Academic Writing Handbook - LSHTM

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Academic WritingHandbookGuidance for students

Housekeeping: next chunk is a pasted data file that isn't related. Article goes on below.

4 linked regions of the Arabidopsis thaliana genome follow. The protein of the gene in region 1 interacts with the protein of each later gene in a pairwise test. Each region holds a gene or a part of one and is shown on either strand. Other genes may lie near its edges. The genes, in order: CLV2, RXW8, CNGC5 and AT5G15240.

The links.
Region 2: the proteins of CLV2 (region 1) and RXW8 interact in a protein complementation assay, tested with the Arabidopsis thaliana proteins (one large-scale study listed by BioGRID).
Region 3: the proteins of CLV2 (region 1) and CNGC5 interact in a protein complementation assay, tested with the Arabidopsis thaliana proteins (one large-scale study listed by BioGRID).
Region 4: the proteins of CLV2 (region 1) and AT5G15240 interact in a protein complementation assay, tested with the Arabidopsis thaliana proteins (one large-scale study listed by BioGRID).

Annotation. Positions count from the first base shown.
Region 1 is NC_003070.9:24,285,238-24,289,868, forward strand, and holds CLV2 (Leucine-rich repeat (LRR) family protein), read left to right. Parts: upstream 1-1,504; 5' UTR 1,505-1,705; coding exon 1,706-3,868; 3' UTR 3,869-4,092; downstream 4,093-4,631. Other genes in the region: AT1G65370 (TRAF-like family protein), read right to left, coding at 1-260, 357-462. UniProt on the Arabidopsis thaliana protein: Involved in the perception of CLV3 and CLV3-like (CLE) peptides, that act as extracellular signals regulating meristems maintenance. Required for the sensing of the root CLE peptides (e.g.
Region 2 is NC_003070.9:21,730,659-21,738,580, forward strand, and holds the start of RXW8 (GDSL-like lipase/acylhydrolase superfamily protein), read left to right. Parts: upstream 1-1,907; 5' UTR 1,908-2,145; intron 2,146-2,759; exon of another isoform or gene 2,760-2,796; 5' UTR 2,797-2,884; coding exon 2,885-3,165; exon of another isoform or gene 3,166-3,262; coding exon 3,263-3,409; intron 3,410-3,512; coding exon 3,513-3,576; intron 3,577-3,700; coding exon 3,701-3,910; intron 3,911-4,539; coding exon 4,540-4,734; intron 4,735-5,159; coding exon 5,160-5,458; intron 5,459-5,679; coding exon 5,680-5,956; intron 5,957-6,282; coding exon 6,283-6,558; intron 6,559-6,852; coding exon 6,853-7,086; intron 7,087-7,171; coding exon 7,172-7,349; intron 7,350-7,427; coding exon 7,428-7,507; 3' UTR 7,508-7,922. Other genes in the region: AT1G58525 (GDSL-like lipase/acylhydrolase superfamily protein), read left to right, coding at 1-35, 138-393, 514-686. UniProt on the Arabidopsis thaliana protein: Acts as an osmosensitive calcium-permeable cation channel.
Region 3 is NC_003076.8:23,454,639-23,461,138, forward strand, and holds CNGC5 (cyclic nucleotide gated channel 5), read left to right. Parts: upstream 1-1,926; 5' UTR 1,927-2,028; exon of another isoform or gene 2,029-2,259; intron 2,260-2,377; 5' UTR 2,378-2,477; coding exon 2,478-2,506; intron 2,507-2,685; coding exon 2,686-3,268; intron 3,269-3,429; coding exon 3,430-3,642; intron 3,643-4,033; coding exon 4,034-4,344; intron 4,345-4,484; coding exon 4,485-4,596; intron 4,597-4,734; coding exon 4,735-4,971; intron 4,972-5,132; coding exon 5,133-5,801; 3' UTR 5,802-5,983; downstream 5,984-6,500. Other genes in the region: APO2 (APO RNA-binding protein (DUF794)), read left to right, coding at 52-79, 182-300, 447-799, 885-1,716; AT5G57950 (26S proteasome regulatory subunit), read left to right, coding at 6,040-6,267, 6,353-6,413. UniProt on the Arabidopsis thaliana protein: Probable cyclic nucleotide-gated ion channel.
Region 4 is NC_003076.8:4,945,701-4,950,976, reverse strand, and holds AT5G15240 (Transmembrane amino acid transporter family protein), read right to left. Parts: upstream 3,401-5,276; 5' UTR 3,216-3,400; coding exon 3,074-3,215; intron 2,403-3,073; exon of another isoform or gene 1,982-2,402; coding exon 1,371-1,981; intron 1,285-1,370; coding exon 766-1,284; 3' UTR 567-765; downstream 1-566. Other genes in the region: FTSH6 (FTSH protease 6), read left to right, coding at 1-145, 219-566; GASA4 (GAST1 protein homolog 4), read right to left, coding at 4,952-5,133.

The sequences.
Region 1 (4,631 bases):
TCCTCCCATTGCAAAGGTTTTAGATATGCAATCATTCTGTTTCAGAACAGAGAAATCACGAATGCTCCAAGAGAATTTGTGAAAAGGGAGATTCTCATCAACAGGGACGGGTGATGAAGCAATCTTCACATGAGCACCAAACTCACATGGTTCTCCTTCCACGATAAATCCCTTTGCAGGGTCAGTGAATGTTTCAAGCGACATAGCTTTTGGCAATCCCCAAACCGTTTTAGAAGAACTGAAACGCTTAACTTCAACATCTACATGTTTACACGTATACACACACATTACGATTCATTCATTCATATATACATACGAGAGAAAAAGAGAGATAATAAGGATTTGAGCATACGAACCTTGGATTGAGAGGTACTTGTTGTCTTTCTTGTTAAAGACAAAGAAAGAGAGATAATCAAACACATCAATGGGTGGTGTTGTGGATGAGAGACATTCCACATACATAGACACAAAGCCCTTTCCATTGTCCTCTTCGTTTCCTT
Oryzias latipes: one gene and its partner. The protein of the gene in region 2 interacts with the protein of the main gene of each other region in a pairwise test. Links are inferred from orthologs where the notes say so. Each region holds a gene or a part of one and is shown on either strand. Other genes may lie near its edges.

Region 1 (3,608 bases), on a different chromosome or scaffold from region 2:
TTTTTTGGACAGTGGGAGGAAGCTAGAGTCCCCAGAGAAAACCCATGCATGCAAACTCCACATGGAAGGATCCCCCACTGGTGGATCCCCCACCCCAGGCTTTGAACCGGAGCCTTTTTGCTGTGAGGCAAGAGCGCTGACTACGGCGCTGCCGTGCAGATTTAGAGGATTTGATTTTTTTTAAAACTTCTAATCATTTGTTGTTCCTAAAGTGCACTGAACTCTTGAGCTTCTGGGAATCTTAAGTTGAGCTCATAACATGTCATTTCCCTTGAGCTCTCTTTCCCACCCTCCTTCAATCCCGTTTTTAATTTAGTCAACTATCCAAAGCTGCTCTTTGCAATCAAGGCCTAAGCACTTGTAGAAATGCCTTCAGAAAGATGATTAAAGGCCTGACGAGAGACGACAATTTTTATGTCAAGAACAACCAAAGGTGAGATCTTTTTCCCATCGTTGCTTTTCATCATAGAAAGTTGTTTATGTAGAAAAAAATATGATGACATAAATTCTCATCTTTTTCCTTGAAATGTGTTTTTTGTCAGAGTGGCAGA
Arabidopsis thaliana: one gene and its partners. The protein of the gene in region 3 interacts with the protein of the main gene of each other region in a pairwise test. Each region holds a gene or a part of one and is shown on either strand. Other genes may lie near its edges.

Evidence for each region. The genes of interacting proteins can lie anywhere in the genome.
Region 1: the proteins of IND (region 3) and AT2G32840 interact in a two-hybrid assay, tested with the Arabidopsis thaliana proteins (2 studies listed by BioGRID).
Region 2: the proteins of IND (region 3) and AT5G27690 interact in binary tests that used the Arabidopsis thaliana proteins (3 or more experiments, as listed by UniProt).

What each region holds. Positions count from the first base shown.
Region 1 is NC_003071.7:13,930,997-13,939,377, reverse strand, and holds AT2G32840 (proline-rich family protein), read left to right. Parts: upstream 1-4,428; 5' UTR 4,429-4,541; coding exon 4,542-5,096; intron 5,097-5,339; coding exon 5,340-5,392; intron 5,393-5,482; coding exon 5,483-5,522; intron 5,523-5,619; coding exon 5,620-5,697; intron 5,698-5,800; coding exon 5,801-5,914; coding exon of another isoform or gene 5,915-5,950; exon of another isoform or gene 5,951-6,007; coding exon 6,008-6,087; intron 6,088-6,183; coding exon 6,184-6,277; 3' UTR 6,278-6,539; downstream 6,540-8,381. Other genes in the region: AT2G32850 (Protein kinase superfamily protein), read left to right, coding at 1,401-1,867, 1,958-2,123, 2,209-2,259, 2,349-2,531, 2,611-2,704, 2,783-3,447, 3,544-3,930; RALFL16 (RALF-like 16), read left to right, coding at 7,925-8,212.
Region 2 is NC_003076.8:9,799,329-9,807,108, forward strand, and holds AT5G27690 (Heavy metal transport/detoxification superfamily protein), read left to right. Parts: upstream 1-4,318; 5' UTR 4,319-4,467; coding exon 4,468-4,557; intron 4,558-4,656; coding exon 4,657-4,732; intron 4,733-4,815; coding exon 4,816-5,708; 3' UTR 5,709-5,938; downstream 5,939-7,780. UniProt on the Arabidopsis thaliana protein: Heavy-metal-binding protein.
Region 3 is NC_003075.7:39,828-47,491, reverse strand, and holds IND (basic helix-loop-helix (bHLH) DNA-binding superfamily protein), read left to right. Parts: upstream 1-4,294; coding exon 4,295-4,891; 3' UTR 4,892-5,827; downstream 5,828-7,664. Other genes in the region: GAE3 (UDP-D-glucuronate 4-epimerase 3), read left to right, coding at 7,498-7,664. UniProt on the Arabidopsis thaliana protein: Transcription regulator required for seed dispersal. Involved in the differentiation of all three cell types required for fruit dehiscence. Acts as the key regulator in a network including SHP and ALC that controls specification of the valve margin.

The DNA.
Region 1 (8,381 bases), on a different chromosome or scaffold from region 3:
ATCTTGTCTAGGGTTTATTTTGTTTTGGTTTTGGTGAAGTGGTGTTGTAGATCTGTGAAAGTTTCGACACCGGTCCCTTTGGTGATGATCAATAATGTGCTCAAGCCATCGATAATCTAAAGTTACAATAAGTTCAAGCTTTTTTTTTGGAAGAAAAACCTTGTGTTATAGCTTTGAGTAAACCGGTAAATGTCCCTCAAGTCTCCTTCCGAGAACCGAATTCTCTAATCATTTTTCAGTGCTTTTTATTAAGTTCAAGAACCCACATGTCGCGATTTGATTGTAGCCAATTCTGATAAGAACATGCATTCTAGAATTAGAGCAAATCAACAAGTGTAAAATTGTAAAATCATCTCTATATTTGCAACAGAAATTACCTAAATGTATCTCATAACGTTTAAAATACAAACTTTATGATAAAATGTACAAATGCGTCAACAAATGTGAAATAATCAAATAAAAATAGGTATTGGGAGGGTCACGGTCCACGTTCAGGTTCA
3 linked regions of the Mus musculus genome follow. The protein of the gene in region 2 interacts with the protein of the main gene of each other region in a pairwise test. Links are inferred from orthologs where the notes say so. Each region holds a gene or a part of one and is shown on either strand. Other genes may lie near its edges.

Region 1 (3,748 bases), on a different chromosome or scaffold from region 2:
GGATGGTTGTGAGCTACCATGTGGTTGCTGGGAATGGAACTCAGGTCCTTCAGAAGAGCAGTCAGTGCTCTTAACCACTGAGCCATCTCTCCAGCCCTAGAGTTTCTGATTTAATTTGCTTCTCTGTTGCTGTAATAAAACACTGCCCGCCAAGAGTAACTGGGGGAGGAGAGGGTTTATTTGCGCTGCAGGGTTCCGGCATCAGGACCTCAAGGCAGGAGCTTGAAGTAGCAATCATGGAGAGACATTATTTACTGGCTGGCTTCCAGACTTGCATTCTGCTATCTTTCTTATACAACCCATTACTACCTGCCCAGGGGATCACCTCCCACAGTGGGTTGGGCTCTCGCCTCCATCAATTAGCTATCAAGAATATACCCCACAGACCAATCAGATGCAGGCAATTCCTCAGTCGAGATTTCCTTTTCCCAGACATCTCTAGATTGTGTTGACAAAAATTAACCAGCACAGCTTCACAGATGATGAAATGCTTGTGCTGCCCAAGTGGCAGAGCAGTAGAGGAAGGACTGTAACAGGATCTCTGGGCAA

IntroductionAs a postgraduate institution, LSHTM expects all students to demonstrate a highstandard of academic practice in work undertaken for LSHTM programmes. Thishandbook gives general guidance about how to write in the ‘academic style’ LSHTMexpects. It should be applicable for students at all levels (MSc, Diploma, Certificate,short course, or even Research Degrees), whether studying in London or bydistance learning.This supplements basic guidance you will have been given in your programmehandbook or other similar documents (e.g. project handbook, research degreeshandbook). Please take some time to read the information here, especially if you arenot already familiar with concepts like how to reference and avoid plagiarism, or ifyou have not studied in a UK higher education institution before. Developing yourunderstanding and making use of the guidance can potentially help you attain bettergrades.The handbook should be particularly useful for those writing extended pieces ofwork, e.g. projects, although the basic principles should apply to all writingcompleted as part of your studies. It is structured with specific sub-sections you can‘dip into’ and refer back to if you need guidance on something specific. Chapter 1 covers some basic information about how to structure your writtenwork, the standard of English expected, etc. However, this chapter does notgo into great detail, but instead gives links to further useful resources. Chapter 2 to Chapter 4 give more extensive guidance on what is perhaps themost important element of good academic writing – learning to cite, referenceand acknowledge your sources, so as to avoid the risks of plagiarism or otherirregularities. Further useful links are also given; but what is here representsLSHTM’s policies on these matters. Chapter 5 gives some information about copyright.In the event of any inconsistency between the information in this handbook and anyother LSHTM document, please contact your Programme Director (taughtprogrammes) or Faculty Research Degrees Director. Where an interpretation may berequired, advice should be sought from the Associate Dean of Education for Quality,Academic Standards and Collaborative Provision.Academic Writing Handbook – Guidance for students London School of Hygiene & Tropical Medicine.Last updated October 20201